People fuck this up all over. It is hard to read the symbol as merely a meaningless pointer and so people don’t. Call the cake you’re selling ’The Best Cake In The World’ and people will let the meaning slip inside their minds. ‘But is it the best cake in the world?’ The question is there so they won and you lost. It’s the same as if the cake was called ‘sponge cake’ or ‘chocolate cake’ or ‘Anne’ or ‘Joe’. The name of the cake does not necessarily give you any info about the taste, the components, or anything really, about the cake. You can call your pet rose ‘Cake’, and nothing of substance would change. A flower by any other name, except beat this into your head because you’re getting screwed.”

Now, arbitrage. Wikipedia:

“In economics and finance, arbitrage is the practice of taking advantage of a price difference between two or more markets: striking a combination of matching deals that capitalize upon the imbalance, the profit being the difference between the market prices. When used by academics, an arbitrage is a (imagined, hypothetical, thought experiment) transaction that involves no negative cash flow at any probabilistic or temporal state and a positive cash flow in at least one state; in simple terms, it is the possibility of a risk-free profit after transaction costs. For example, an arbitrage opportunity is present when there is the opportunity to instantaneously buy something for a low price and sell it for a higher price.”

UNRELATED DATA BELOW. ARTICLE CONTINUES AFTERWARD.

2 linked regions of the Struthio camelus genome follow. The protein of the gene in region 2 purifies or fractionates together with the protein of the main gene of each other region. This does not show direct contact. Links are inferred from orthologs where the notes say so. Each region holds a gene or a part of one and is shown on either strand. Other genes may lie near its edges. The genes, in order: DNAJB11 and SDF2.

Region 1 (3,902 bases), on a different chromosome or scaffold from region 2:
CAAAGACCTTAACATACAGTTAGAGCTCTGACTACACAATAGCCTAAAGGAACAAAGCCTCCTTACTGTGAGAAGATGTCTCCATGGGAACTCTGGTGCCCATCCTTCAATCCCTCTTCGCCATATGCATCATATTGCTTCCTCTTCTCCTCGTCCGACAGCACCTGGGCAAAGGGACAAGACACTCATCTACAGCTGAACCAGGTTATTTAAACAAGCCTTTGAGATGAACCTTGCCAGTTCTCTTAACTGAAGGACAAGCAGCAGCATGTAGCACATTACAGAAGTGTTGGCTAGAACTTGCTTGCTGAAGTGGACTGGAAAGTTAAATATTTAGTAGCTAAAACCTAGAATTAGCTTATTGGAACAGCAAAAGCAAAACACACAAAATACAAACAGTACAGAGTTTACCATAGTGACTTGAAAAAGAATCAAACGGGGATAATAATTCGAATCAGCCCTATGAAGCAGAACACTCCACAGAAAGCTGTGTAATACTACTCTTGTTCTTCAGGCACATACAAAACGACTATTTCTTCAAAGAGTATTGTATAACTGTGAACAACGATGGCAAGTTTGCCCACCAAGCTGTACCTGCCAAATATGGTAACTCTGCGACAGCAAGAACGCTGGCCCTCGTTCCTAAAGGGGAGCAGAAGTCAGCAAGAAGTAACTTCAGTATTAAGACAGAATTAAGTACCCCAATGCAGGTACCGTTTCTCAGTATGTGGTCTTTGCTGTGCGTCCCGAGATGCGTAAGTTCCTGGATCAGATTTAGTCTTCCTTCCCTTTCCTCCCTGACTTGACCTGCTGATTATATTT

Basically if a guy is buying something for 10 quid and another for 5 quid you can get yourself in the middle and make 5 quid. If someone incorrectly thinks that the name of a thing changes the thing you can get yourself in the middle and exploit that.

LessWrong:

“A word’s denotation is our conscious definition of it. You can think of this as the set of things in the world with membership in the category defined by that word; or as a set of rules defining such a set. (Logicians call the former the category’s extension into the world.)

A word’s connotation can mean the emotional coloring of the word. AI geeks may think of it as a set of pairs, of other concepts that get activated or inhibited by that word, and the changes to the odds of recalling each of those concepts.”

Ok finally, sorry about all the necessary concepts.

Now that we have those we can see what is happening: arbitrageurs that don’t have your best interest at heart use the use-mention distinction to slide in meaning via connotation.